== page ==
Thank You, Metro: Last Light, For Not Shipping With Multiplayer

Illustration for article titled Thank You, Metro: Last Light, For Not Shipping With Multiplayer

It's kind of faded into the background now that most people like to focus their anger on downloadable content, but for me, multiplayer has always been the biggest problem with modern, big-budget video games.


It just doesn't, for many games, need to be there. At all.

Sure, your big sports games and shooters need it, and many could ship featuring only multiplayer, but the need to cram online co-op or deathmatch modes into many story-driven titles, or genres that don't even work with more than one player, is a waste of a developer's time and resources.

From Spec Ops to Dead Space, it's pointless, so it's great to see the team behind the upcoming Metro: Last Light make the decision to drop multiplayer game modes and focus all their efforts on the game's singleplayer campaign.

A message posted on the game's official site reads:

Throughout the development of Metro: Last Light a small, dedicated team had been working on a number of multiplayer prototypes. After E3, we decided to fold this multiplayer team back into the main group and focus 100% of the studio's resources on the single player campaign. As a result, Metro: Last Light will not ship with a multiplayer component.

Your response to our E3 demo made it very clear that although there was a lot of interest and intrigue around Metro's multiplayer, the single player campaign is what the fanbase cares about the most.

The developers say the game's planned multiplayer modes (which were prototyped) could make it back in the form of post-release DLC, but again, I'd find it hard to understand why they'd bother when they could release singleplayer DLC instead.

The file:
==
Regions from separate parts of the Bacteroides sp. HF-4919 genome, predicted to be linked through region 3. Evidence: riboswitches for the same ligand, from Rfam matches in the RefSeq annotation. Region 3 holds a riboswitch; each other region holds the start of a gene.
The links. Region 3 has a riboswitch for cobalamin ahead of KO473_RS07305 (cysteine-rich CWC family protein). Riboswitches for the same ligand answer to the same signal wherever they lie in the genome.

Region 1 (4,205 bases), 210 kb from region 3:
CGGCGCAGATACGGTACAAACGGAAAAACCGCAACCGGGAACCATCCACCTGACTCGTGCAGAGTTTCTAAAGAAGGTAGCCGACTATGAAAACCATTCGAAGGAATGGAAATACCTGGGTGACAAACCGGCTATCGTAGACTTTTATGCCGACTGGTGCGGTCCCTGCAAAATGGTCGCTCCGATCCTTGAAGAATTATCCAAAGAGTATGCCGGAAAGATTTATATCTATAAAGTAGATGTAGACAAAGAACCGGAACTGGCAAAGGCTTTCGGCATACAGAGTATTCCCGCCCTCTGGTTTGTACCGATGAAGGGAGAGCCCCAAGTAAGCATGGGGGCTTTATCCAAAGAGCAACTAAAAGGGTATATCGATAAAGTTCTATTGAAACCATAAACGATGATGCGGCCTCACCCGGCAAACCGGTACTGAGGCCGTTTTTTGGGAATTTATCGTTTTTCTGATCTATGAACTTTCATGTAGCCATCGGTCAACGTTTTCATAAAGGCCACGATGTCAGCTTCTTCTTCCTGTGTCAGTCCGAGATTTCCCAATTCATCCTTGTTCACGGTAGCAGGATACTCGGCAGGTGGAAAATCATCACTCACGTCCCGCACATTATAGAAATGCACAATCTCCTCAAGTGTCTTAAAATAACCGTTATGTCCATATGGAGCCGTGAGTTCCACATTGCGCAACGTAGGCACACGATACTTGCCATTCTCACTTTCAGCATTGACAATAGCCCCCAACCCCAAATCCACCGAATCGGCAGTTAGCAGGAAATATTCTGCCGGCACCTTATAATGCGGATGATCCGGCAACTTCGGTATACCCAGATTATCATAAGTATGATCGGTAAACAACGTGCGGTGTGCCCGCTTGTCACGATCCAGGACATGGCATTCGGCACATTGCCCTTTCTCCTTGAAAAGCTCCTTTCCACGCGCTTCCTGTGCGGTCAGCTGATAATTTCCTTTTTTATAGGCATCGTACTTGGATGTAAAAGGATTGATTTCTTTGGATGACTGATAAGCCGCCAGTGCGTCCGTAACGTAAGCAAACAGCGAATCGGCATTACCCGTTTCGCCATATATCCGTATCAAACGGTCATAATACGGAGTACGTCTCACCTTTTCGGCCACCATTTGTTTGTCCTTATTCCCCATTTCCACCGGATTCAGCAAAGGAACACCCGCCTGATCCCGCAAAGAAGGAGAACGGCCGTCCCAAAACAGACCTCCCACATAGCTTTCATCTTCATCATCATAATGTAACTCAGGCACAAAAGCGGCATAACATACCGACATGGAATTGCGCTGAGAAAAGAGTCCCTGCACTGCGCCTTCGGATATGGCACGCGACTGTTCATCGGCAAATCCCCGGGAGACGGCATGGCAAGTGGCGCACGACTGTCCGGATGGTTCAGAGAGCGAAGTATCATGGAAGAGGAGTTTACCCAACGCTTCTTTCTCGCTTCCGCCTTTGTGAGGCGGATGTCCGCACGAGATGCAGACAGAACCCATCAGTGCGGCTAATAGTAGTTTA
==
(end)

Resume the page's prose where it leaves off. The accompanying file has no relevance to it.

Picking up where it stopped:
THANK YOU. A thousand times, thank you. With this and Dishonored neglecting multiplayer, I'm hoping that a movement to combat the severely virulent nature of tacked-on multiplayer components will start, and we'll see less and less great or once-great games fall victim to the parasitic corporate ideal that multiplayer=$$$.

I've said it hundreds of times before, and I'll say it a hundred times more: Story-driven games should not have multiplayer compenents, it is a massive waste of resources and manpower that could be used for making the story and campaign all it's meant to be.

That's why I believe Mass Effect 3 was so terrible story and campaign-wise (besides the bold-face lies, Casey Hudson, Mac Walters, and "artistic integrity"). Millions of dollars were funneled away from the primary draw and purpose of the series because of EA's obsession with trying to milk out extra profits (don't give me that "B-but it was seperate teams!" mess, the money could have and should have gone towards the story, and it shows). I'm not saying ME3's multiplayer was bad (it certainly wasn't great, it's just horde mode in space), but it's a testament of what happens to narrative-driven games that later have multiplayer "features" forced upon them.